The Algemeiner’s Daily Presidential Election IBD/TIPP Jewish Vote Average Tracking Poll – Day 1: Obama: 48% Romney 39%
As the 2012 presidential election rapidly approaches, the Jewish vote has been a subject of great interest and discussion. As President Obama is perceived to have implemented hostile policies towards Israel by many, Republicans have moved to highlight his record in an effort to wrest Jewish voters from their overwhelming historic allegiance to the Democratic party.
Last week, The Algemeiner reported on some astounding new IBD/TIPP Presidential Election poll figures that showed the biggest decline in Jewish support for a Democratic candidate in modern history. Although generating substantial buzz online, the poll was significantly flawed, as the numbers reflecting the Jewish respondents represented a very small sample size.
Of the 812 likely voters polled from the general population, and assuming a higher percentage of Jews are likely to be politically active, the total number of Jews who make up approximately two percent of the American public, participating in the poll, would have roughly been between 20 and 24. As Terry Jones, Associate Editor at Investor’s Business Daily, the official responsible for the poll on the editorial side of the newspaper told The Algemeiner, “The problem with a sample size that small, is that it has an enormous margin of error, maybe a third of whatever the percentage is.”
However, now the IBD/TIPP 2012 Presidential Election Daily Tracking Poll has been published for its seventh consecutive day, providing figures on the Jewish vote that can be combined and averaged to provide a much more accurate indication of where Jewish voters stand. A week in, the total number of Jews polled would approximately be between 140 and 168.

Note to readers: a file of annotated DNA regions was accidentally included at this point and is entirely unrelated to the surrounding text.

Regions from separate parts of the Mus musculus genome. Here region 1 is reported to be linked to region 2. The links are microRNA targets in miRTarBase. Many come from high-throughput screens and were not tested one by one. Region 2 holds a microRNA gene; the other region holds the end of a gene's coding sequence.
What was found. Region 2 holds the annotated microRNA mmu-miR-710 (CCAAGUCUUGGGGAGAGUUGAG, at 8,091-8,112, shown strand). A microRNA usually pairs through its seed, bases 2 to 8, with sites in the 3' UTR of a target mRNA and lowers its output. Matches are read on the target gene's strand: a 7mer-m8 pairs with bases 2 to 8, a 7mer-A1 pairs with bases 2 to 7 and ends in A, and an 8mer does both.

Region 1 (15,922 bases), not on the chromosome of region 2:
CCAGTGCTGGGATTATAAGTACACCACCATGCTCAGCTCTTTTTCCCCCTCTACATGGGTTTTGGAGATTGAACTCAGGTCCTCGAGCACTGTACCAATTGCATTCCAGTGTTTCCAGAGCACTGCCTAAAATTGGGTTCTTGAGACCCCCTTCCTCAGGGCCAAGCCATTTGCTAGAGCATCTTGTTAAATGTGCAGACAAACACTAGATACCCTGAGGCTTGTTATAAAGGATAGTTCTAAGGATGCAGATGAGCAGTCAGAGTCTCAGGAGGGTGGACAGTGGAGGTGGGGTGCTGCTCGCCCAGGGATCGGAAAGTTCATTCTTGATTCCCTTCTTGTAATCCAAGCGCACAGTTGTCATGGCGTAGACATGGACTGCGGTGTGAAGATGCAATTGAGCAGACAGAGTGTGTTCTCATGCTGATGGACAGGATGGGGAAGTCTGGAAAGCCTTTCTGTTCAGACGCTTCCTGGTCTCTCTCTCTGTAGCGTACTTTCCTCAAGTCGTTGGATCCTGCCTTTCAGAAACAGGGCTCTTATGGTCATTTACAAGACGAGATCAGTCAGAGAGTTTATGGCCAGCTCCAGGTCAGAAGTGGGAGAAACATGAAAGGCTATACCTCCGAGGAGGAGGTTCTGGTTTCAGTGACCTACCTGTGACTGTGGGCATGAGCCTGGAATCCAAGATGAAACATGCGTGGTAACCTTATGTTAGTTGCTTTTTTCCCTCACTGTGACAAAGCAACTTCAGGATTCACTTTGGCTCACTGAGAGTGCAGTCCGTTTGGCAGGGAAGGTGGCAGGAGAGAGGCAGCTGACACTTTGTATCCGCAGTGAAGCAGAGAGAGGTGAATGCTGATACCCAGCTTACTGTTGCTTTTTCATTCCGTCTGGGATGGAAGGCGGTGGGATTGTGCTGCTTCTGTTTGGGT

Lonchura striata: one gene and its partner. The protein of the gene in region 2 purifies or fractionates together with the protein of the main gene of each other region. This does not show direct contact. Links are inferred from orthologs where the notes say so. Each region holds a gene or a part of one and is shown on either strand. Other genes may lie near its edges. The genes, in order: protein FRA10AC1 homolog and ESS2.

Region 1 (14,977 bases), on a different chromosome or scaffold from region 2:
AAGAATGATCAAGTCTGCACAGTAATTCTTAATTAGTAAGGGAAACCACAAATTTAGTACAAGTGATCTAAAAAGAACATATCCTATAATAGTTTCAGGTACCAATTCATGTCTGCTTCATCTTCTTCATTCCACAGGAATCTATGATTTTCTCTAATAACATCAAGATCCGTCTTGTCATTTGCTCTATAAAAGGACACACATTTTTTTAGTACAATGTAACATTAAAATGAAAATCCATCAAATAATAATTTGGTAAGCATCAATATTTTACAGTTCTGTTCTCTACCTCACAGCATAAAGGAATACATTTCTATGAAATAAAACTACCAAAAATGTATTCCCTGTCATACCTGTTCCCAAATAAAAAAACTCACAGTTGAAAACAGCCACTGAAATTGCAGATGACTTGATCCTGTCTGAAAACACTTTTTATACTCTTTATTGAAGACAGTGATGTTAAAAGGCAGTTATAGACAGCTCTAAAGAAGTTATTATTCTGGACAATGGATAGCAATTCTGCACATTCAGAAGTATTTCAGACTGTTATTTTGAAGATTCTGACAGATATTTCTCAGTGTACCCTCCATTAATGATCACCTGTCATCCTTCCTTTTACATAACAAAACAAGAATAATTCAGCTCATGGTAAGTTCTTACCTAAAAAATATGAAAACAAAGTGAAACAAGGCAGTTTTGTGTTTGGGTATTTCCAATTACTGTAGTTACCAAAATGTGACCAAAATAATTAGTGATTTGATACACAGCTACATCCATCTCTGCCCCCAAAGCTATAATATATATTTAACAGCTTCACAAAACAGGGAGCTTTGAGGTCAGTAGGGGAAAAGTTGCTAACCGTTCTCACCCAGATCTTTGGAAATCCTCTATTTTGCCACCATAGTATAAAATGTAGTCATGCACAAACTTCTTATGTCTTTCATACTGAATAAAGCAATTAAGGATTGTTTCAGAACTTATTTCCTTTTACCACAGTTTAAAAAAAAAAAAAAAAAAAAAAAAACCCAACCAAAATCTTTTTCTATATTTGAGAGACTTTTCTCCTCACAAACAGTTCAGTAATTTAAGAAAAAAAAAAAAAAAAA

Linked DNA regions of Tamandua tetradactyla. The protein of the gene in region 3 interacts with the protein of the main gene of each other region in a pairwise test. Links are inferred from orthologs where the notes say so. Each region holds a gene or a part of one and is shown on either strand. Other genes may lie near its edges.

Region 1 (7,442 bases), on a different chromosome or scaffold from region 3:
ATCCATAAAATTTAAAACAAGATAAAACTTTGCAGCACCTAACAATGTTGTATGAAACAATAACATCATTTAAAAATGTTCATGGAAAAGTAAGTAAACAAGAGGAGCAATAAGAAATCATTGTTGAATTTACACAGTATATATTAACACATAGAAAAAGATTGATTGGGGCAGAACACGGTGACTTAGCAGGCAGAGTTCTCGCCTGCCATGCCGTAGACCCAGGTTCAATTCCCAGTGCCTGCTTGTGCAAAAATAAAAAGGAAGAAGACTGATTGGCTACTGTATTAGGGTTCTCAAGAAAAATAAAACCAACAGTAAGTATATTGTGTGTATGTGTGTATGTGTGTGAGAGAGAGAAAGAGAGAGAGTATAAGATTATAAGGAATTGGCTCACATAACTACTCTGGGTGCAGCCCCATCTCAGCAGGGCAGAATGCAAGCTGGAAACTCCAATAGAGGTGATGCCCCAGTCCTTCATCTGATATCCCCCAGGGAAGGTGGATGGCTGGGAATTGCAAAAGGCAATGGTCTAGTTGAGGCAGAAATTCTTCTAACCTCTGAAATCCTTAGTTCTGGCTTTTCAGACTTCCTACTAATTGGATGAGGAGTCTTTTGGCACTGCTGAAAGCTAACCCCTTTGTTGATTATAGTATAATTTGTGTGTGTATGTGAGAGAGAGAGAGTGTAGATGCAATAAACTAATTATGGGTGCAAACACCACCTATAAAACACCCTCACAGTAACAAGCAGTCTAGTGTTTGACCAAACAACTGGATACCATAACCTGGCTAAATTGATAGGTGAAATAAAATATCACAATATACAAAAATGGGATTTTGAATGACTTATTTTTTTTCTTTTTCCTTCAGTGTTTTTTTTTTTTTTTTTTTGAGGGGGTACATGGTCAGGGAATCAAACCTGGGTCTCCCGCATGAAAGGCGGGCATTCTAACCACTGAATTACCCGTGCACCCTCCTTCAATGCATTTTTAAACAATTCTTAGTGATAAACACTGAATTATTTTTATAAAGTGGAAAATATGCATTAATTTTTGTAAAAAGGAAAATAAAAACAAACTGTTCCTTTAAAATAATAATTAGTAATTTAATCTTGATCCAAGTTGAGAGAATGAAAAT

As Jones confirmed, “If you have a number of these results over time and you start stacking them up and the actual number of people continues to grow, and you reach the 100 or 200 range then the numbers reach a point where you can average them and get an idea of what the real number should be.”
So, from now until election day, The Algemeiner will publish a daily aggregated average of Jewish vote figures provided in the IBD/TIPP poll, presenting the only daily representation of Jewish voting intentions.
The numbers from day 1 of the poll released on October 9th were, Obama 55% Romney 19% undecided 26%, Day 2: Obama 47% Romney 25% undecided 28%, Day 3: Obama 40% Romney 44% undecided 16%, Day 4 Obama 44% Romney 41% undecided 14%, Day 5: Obama 52% Romney 45% undecided 3%, Day 6: Obama 50% Romney 48% undecided 2% and today: Obama 48% Romney 52% undecided 0%.
Based on these figures, the Jewish vote aggregate average figures for today show President Obama with 48%, Mitt Romney with 39.1%, and 12.7% undecided.
These numbers mark the lowest level of support for a Democratic candidate since Jimmy Carter who received only 45% of the the Jewish vote running against Ronald Reagan in 1980, and the greatest amount of Jewish support for a Republican candidate since 1956 when Eisenhower attracted 40%.
As The Algemeiner has noted in the past, these poll numbers indicate a significant decline in Jewish support from the 78% who backed the President in 2008, and are also a significant departure from a recent American Jewish Committee (AJC) poll released Sept. 27 that showed Obama with 65% of the Jewish vote.
It is interesting to note that in the final five days of polling so far Mitt Romney’s support among Jewish voters has not dropped below 41% whereas in the two days prior, it was substantially lower, averaging 22%. It is possible that this shift is a result of the post debate timing, which would have allowed more time for the results of a widely considered negative debate performance by President Obama on October 3rd to settle in. Therefore, after 10 days have passed, The Algemeiner aggregate average poll will roll forward, knocking off the figures from the most distant day in order to keep the poll numbers as current as possible.
Today’s individual figures although to be “interpreted with caution” in isolation, would set another record if accurate, as the first time a Republican candidate has gained the support of more than half of the Jewish electorate since at least 1916.